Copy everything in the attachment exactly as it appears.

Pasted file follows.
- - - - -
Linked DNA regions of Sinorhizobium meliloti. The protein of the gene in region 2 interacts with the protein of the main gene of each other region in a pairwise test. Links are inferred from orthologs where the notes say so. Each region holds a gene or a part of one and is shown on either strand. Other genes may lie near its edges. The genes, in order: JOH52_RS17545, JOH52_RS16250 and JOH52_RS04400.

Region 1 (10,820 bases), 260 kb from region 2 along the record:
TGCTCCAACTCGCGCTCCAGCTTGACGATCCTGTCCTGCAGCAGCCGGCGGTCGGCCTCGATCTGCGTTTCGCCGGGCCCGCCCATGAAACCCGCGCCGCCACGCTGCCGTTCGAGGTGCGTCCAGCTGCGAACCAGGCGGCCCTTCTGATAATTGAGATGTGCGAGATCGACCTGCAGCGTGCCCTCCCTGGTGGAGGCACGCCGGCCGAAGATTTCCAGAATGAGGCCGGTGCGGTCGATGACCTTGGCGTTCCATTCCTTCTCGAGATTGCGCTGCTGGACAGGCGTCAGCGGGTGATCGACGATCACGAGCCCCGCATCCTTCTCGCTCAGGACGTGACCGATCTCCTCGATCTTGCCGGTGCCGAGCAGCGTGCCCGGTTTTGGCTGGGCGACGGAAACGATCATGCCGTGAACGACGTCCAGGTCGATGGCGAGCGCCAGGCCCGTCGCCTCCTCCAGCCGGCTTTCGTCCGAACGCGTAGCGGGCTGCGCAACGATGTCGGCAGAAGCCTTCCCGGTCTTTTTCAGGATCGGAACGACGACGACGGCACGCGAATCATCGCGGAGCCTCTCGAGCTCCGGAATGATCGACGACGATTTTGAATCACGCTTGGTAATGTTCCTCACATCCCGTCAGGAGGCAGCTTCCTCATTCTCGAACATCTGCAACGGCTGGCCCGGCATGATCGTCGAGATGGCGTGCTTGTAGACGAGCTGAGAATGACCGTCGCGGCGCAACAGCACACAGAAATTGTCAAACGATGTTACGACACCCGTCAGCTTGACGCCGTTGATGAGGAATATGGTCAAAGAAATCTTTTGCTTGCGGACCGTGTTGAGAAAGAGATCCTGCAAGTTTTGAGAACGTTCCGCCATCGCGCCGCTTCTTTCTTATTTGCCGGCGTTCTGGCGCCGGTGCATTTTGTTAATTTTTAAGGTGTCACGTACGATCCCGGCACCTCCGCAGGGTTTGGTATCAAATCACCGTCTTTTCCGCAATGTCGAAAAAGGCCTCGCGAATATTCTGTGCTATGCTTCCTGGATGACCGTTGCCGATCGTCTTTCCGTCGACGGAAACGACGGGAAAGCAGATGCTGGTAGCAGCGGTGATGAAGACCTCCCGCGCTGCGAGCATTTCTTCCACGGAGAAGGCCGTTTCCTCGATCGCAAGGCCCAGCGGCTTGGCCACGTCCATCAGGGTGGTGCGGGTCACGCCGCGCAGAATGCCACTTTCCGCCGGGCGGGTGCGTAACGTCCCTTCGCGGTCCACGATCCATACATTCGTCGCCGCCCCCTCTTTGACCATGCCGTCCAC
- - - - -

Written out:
Linked DNA regions of Sinorhizobium meliloti. The protein of the gene in region 2 interacts with the protein of the main gene of each other region in a pairwise test. Links are inferred from orthologs where the notes say so. Each region holds a gene or a part of one and is shown on either strand. Other genes may lie near its edges. The genes, in order: JOH52_RS17545, JOH52_RS16250 and JOH52_RS04400.

Region 1 (10,820 bases), 260 kb from region 2 along the record:
TGCTCCAACTCGCGCTCCAGCTTGACGATCCTGTCCTGCAGCAGCCGGCGGTCGGCCTCGATCTGCGTTTCGCCGGGCCCGCCCATGAAACCCGCGCCGCCACGCTGCCGTTCGAGGTGCGTCCAGCTGCGAACCAGGCGGCCCTTCTGATAATTGAGATGTGCGAGATCGACCTGCAGCGTGCCCTCCCTGGTGGAGGCACGCCGGCCGAAGATTTCCAGAATGAGGCCGGTGCGGTCGATGACCTTGGCGTTCCATTCCTTCTCGAGATTGCGCTGCTGGACAGGCGTCAGCGGGTGATCGACGATCACGAGCCCCGCATCCTTCTCGCTCAGGACGTGACCGATCTCCTCGATCTTGCCGGTGCCGAGCAGCGTGCCCGGTTTTGGCTGGGCGACGGAAACGATCATGCCGTGAACGACGTCCAGGTCGATGGCGAGCGCCAGGCCCGTCGCCTCCTCCAGCCGGCTTTCGTCCGAACGCGTAGCGGGCTGCGCAACGATGTCGGCAGAAGCCTTCCCGGTCTTTTTCAGGATCGGAACGACGACGACGGCACGCGAATCATCGCGGAGCCTCTCGAGCTCCGGAATGATCGACGACGATTTTGAATCACGCTTGGTAATGTTCCTCACATCCCGTCAGGAGGCAGCTTCCTCATTCTCGAACATCTGCAACGGCTGGCCCGGCATGATCGTCGAGATGGCGTGCTTGTAGACGAGCTGAGAATGACCGTCGCGGCGCAACAGCACACAGAAATTGTCAAACGATGTTACGACACCCGTCAGCTTGACGCCGTTGATGAGGAATATGGTCAAAGAAATCTTTTGCTTGCGGACCGTGTTGAGAAAGAGATCCTGCAAGTTTTGAGAACGTTCCGCCATCGCGCCGCTTCTTTCTTATTTGCCGGCGTTCTGGCGCCGGTGCATTTTGTTAATTTTTAAGGTGTCACGTACGATCCCGGCACCTCCGCAGGGTTTGGTATCAAATCACCGTCTTTTCCGCAATGTCGAAAAAGGCCTCGCGAATATTCTGTGCTATGCTTCCTGGATGACCGTTGCCGATCGTCTTTCCGTCGACGGAAACGACGGGAAAGCAGATGCTGGTAGCAGCGGTGATGAAGACCTCCCGCGCTGCGAGCATTTCTTCCACGGAGAAGGCCGTTTCCTCGATCGCAAGGCCCAGCGGCTTGGCCACGTCCATCAGGGTGGTGCGGGTCACGCCGCGCAGAATGCCACTTTCCGCCGGGCGGGTGCGTAACGTCCCTTCGCGGTCCACGATCCATACATTCGTCGCCGCCCCCTCTTTGACCATGCCGTCCAC